The child is also given the test of mixed allegiances. All passages of life create a problem. Should the child be circumcised, christened, both or neither? Should the child have a Bar Mitzvah or be confirmed, marry in a synagogue or a church, be buried in a Jewish cemetery or be cremated?

And what chances are there that the child should want to marry a Jew, and carry on the chain?

There is another point: people are social beings. From time immemorial they have gathered in communities. One thing the international Jewish community prides itself in is the idea of Kol Yisrael Chaverim – all Israel are one fraternity, one brotherhood, one nation. If you are traveling to Bangkok and need a place for Shabbat you can be sure that if you turn up in shul you will get an invitation. Wherever a Jew goes he will have an international support group that extends hospitality and help, if needed. By having a non-Jewish child one has extricated the child from that community and bequeathed alienation to him. Everybody wants to belong – it is a basic human need. Intermarriage causes great confusion to children with regard to where they actually belong.

It's in the genes

Marriage in general, even between two people of similar background, entails a certain risk as to eventual adjustment and compatibility. Even if the two have been acquainted for some time there is no sure guarantee as to what the relationship will be like when the acquaintance is turned into a marriage, where the two will be thrown together under one roof for 24 hours a day, day after day and week after week. But when the backgrounds are entirely different, and where these differences date back for scores of generations – and are consequently of a deep and lasting quality – the chances of adjustment and compatibility are lessened.

Intermarriage often results, sooner or later, in friction and unhappiness. That a casual, or even more serious, kind of relationship seemed in the past to indicate compatibility, is not a proof that it would be so ever after in a marriage situation.

No change

Even if a couple are happy with each other, deeply in love, and have decided to marry despite their different religious backgrounds, there are so many factors that can change a person's feelings.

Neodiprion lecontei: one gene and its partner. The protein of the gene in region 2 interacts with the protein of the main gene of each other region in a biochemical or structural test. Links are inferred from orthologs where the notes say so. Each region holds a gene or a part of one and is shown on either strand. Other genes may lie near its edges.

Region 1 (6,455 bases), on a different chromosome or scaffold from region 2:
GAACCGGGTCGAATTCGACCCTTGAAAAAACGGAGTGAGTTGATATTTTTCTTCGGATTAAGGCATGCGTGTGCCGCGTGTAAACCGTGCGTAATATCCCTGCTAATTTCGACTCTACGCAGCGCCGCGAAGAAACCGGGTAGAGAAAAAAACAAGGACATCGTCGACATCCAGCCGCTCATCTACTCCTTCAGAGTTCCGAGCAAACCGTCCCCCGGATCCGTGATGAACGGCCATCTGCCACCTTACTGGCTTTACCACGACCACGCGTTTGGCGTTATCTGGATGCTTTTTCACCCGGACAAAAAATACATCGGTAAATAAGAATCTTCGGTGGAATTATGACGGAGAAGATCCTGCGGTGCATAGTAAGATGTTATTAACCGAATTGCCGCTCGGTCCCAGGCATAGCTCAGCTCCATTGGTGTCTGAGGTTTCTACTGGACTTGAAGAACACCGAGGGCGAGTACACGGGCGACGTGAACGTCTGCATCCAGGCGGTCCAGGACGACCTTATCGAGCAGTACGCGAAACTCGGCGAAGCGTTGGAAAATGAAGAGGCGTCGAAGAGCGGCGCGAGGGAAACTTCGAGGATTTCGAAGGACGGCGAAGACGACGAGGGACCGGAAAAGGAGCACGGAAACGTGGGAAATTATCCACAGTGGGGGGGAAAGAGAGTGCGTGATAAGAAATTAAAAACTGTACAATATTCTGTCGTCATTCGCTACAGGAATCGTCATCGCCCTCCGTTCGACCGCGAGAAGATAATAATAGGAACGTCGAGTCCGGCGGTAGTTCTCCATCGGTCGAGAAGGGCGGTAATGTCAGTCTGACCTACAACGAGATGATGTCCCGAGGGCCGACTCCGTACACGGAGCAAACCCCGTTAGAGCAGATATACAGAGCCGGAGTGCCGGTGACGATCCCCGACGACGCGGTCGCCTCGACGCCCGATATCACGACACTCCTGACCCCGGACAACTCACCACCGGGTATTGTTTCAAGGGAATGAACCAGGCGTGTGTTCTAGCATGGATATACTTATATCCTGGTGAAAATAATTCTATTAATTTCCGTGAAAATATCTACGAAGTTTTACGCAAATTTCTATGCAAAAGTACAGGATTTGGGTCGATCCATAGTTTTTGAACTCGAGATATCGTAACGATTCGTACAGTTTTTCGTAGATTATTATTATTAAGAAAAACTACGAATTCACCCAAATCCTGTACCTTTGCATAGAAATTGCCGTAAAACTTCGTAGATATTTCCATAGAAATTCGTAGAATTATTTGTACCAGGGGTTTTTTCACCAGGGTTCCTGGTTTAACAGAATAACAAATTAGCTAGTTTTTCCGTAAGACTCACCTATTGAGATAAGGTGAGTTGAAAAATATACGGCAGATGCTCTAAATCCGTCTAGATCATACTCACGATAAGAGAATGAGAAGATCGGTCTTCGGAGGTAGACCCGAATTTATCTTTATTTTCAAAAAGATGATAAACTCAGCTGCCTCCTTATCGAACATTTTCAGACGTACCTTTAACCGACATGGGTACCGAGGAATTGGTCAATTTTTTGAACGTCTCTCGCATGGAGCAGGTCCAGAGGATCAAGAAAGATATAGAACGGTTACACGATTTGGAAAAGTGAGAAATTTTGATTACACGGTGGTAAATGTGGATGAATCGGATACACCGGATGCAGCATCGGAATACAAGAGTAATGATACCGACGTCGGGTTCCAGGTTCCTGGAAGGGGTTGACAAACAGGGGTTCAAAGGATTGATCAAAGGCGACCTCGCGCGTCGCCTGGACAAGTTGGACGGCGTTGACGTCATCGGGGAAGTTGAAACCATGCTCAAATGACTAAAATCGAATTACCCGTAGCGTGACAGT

King Solomon states, "I am sleeping but my heart is awake." A Jew may be sleeping spiritually but his inner Jewish heart is always awake and, at certain times, is aroused. Years into a marriage, where much of the relationship is routine, the soul and Jewish heart may be aroused to search for the deeper meaning to life. There may be a quest for spirituality and rediscovery of one's roots.

Consider the possibility that these feelings will not be shared by your spouse. On the other hand, a Jewish partner means a shared history and a shared destiny.

But it works!

There is, of course, the argument that the percentage of intermarriages is considerable and many of them seem to last. However, the statistics show that the percentage of separations and divorces among intermarried couples is greater than among marriages within the faith..

It's simply not right

To be honest – in the plain sense of the word – one would not wish to drag another party into an alliance which is likely to be troubled. If there is true love between the two parties, one would certainly not wish to cause the other this pain, and would readily forgo the prospect of immediate and short-lived pleasure in order to spare the other the probable result. Otherwise the professed love is tinged by selfishness.

Should there be children from such a union, there is the added consideration of the possibility of the children having to witness constant friction – and worse – between their parents.

One's personal desire is no justification for involving oneself to involve another person – least of all a loved one – into such a situation, even if the other person is agreeable, and sincerely so. No person has the right to harm another person.

A Jewish marriage

A Jewish marriage is called a Binyan Adei Ad – an everlasting edifice. In order that the edifice of marriage should indeed be strong and lasting, everything connected with the wedding, as well as the establishment of the couple's home, should be in full compliance with the instructions of the Torah. The Torah is called Torat Chaim – the Torah of life – it is the source of everlasting life in the Hereafter as well as the true guide to life on earth.

The analogy of marriage to an "everlasting edifice" is not merely a figure of speech but contains also an important idea and moral. In the case of any structure, the first and most important step is to ensure the quality and durability of the foundation. Without such a foundation, all the efforts put into the walls, roof, decorations and so on, would be of no avail. This is even more true of the structure of marriage; if its foundations are unstable, what tragedy could result! This is why a Jewish marriage must, first of all, be based on the rock- solid foundation of the Torah and mitzvot. Then the blessing of joy and happiness will follow the couple for the rest of their lives.

Should I marry a Jewess just because she is Jewish?

Many young people feel themselves pressured by their parents to marry a Jewish spouse and, even though the choice is wider in the non-Jewish world, they feel obligated to marry within the fold out of a sense of duty. They often ask the question, what is the difference between the Jew and the non-Jew – both dress the same, both share common values, both eat the same food? If a man finds himself with a choice between two women, one Jewish and one non-Jewish, should he marry the Jewish woman just because she is Jewish?

The answer is a resounding "Yes!" Yes, because therein lies the potential for a truly Jewish marriage. Although at present there seems to be no difference between the Jew and non-Jew, as people grow older they change and mature. The vicissitudes, strains and challenges of life pull a person in all directions. If one is at least married to a Jew, there is more common ground and potential for growing in the same direction.